Titanus
Historical information

History

Gustavo Lombardo, il fondatore He was no more than a boy, that university student in Naples, who in 1904 decided not to become a lawyer in order to give life to an undertaking that would be confirmed in time as the greatest, and maybe the most celebrated, Italian film production company: Titanus. Gustavo Lombardo was not yet twenty - born in 1885 - and the cinema was still called the cinematograph (the first public screening by the Lumière brothers was in Paris, in the basement lounge of the Grand Café on Boulevard des Capucines, on December 28, 1895). Yet intuition about the extraordinary potential of this new means of expression prompted that boy to make his choice, without hesitation, between legal pandects and film, moving from the severe lecture halls of the faculty of law to the first studios, paint still wet, of the "seventh art".

Ritratto His encounter with Leda Gys told the rest of the story. It happened a few years later when the young actress (born in Naples in 1892, baptised Giselda) was already building a career that was to make her the actress most in demand in Italian silent films, until then dominated by stars such as Francesca Bertini or Lyda Borelli. Cinema of short stories, nearly always inspired by the D'Annunzio models that dominated the taste of that period.

Dozens and dozens of films were produced by Lombardo (and by other "cinematographic manufacturers", as production companies were called at the time) where Leda Gys was the applauded and beloved star. And Gustavo Lombardo took her as his wife, and above all as mother of his son Goffredo, born in Naples in 1920. This son was to inherit Titanus in the early post-war years, and then become the reference mark for hundreds of works, amongst which stand out some unforgettable masterpieces of world filmography in the second half of the Twentieth Century.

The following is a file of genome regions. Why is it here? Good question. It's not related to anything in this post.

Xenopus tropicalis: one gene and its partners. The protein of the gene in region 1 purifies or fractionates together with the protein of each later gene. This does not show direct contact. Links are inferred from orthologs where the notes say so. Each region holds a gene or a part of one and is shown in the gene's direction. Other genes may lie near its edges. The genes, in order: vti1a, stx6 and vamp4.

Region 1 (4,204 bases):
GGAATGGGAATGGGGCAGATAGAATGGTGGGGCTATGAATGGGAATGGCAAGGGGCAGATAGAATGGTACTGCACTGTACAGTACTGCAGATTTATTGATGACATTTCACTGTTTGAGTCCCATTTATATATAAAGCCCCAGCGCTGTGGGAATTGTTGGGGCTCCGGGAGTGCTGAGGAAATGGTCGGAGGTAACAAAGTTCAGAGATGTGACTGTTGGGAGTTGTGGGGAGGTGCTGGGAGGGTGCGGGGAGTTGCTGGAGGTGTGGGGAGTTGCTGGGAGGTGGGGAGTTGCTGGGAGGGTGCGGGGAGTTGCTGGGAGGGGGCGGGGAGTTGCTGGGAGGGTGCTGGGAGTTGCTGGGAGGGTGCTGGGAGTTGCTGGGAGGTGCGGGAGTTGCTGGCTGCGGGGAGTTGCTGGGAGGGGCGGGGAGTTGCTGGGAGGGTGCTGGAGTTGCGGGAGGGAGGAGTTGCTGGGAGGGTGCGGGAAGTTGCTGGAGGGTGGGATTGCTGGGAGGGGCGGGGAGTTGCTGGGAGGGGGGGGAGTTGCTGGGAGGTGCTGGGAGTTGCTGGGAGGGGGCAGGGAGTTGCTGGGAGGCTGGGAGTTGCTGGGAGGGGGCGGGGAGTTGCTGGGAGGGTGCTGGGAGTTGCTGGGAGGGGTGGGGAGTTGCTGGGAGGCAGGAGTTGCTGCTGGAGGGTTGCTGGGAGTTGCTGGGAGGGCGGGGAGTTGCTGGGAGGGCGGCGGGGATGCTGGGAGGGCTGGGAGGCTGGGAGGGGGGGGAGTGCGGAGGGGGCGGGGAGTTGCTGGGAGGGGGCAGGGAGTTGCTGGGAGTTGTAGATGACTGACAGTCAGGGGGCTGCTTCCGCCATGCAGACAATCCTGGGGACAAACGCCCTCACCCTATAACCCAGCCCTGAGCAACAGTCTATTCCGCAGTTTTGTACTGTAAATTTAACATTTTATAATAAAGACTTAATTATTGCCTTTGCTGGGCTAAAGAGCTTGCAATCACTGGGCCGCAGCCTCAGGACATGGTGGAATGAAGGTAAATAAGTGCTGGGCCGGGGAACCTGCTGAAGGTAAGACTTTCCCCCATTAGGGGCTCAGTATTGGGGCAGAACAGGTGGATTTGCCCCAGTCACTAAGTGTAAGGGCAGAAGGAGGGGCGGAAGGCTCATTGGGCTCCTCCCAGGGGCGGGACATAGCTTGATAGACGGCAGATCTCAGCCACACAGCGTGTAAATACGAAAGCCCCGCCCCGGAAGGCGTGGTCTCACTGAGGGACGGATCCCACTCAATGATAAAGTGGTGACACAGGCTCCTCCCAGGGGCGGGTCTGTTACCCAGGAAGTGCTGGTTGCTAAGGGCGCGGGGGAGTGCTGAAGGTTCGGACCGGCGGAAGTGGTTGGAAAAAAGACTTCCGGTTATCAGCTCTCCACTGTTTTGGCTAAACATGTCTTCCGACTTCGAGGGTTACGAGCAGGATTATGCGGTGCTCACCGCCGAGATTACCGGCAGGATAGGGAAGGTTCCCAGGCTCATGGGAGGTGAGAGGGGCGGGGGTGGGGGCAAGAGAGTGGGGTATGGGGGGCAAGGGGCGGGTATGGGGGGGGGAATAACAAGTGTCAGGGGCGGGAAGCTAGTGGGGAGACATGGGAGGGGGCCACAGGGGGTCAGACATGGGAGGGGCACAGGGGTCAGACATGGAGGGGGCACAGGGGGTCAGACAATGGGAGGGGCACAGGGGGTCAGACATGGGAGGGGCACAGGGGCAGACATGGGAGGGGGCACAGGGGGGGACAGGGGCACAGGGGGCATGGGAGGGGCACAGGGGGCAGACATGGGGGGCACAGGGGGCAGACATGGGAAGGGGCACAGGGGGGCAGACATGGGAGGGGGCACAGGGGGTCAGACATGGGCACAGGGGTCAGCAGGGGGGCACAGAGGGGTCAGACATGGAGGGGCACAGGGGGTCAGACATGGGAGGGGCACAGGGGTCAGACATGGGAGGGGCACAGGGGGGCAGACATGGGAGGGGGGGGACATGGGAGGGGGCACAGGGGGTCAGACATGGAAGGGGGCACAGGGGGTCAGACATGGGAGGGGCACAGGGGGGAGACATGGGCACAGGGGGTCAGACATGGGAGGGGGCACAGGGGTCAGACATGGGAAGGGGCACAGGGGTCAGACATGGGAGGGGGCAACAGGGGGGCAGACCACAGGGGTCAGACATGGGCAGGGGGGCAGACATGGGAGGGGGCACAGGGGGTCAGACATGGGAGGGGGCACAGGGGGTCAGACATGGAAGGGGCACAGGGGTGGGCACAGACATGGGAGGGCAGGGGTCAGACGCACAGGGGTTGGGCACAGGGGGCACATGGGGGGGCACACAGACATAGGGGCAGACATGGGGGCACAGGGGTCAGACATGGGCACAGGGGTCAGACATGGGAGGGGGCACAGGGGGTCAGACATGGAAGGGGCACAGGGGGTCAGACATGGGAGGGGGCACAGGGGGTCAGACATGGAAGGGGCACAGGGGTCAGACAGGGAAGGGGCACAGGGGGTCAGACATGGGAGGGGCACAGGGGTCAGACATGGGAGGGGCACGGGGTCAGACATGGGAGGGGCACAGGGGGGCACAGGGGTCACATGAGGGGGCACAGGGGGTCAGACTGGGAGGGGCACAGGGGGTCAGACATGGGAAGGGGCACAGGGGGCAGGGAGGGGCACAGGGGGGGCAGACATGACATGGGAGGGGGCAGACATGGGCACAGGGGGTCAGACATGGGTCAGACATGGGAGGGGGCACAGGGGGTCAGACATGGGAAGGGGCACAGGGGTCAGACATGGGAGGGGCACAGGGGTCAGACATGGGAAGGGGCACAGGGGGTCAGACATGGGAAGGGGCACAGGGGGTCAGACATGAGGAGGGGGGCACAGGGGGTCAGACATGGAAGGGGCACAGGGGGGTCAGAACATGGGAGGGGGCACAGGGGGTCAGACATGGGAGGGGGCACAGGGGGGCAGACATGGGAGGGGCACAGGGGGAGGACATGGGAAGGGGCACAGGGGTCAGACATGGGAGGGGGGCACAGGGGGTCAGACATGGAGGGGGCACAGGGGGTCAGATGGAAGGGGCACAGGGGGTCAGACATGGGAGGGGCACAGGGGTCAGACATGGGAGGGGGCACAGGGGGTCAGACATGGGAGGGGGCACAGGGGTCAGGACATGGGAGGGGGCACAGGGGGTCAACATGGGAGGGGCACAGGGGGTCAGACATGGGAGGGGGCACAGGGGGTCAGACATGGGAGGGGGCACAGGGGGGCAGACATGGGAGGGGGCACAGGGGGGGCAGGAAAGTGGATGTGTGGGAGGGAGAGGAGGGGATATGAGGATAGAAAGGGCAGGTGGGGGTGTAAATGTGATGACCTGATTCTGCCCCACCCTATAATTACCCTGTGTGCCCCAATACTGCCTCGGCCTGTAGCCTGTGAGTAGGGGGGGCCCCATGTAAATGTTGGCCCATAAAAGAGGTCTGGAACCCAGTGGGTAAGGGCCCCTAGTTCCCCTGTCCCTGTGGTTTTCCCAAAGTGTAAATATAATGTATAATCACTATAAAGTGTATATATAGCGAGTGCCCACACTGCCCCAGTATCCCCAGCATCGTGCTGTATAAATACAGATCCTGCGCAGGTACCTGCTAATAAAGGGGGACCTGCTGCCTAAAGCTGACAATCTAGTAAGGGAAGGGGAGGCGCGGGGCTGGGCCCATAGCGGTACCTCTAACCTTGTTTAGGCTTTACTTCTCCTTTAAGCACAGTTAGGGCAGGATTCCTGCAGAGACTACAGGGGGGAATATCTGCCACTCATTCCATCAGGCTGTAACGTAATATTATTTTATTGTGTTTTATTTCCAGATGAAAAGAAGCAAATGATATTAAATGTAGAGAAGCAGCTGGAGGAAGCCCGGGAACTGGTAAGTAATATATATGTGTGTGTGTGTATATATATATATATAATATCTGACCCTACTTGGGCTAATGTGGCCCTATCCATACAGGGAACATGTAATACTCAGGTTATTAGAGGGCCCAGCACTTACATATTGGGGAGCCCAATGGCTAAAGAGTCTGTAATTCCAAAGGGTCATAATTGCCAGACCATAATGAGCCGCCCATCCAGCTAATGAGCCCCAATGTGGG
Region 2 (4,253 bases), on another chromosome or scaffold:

Enlivened by Gustavo and Leda's very passion, Goffredo soon began breaking records. In 1920 (the year he was born) his mother starred in five films (amongst them "Nobody's Child", taken from a popular novel by Ruggero Rindi), then in 1938 he brought home his degree in law, his thesis on copyrights for cinema works. Cum Laude at age eighteen, he was the youngest graduate in Italy.

But this was just the beginning. Upset by the bloodiest world war ever known to history, even the Italian film industry was backed into a corner. It may have stayed there for a long time if the Titanus studios at the Farnesina, in Rome (where the university graduate Goffredo put overalls on as he learns the trade of building movie sets), hadn't released several films that encouraged the rapid relaunching of an activity that had by now embraced the entire movie production cycle: from shooting, to editing, to national distribution and even exhibiting.

In the meantime neorealism had started to come about in Italy, and authors such as Rossellini, Visconti, De Sica, and Zavattini make works that are precious for culture but have little following by the public. This is when Gustavo Lombardo released three films that broke all box office records and made Titanus the top national production company. They were very average stories, titled  Catene, Tormento, I figli di nessuno. They were directed by Raffaello Matarazzo and interpreted by one of the most applauded Italian actors of that period, Amedeo Nazzari, with at his side a dark, buxom Mediterranean beauty, Yvonne Sanson.

To tell the truth, Goffredo was to follow with the third of these three films (remake of a film his mother played in many years earlier), having taken over from his father in 1950. Now it was Goffredo who followed the Titanus policy of using box-office successes to invest money in research and experimentation, to give space to new talent, to draw the public's attention to new topics of greater cultural or social value (the year following Nobody's Child, the film Roma, ore 11 by Giuseppe De Santic was started, the script written by Cesare Zavattini about the true story of the collapse of a stairway where a group of aspiring typists were waiting for job interviews).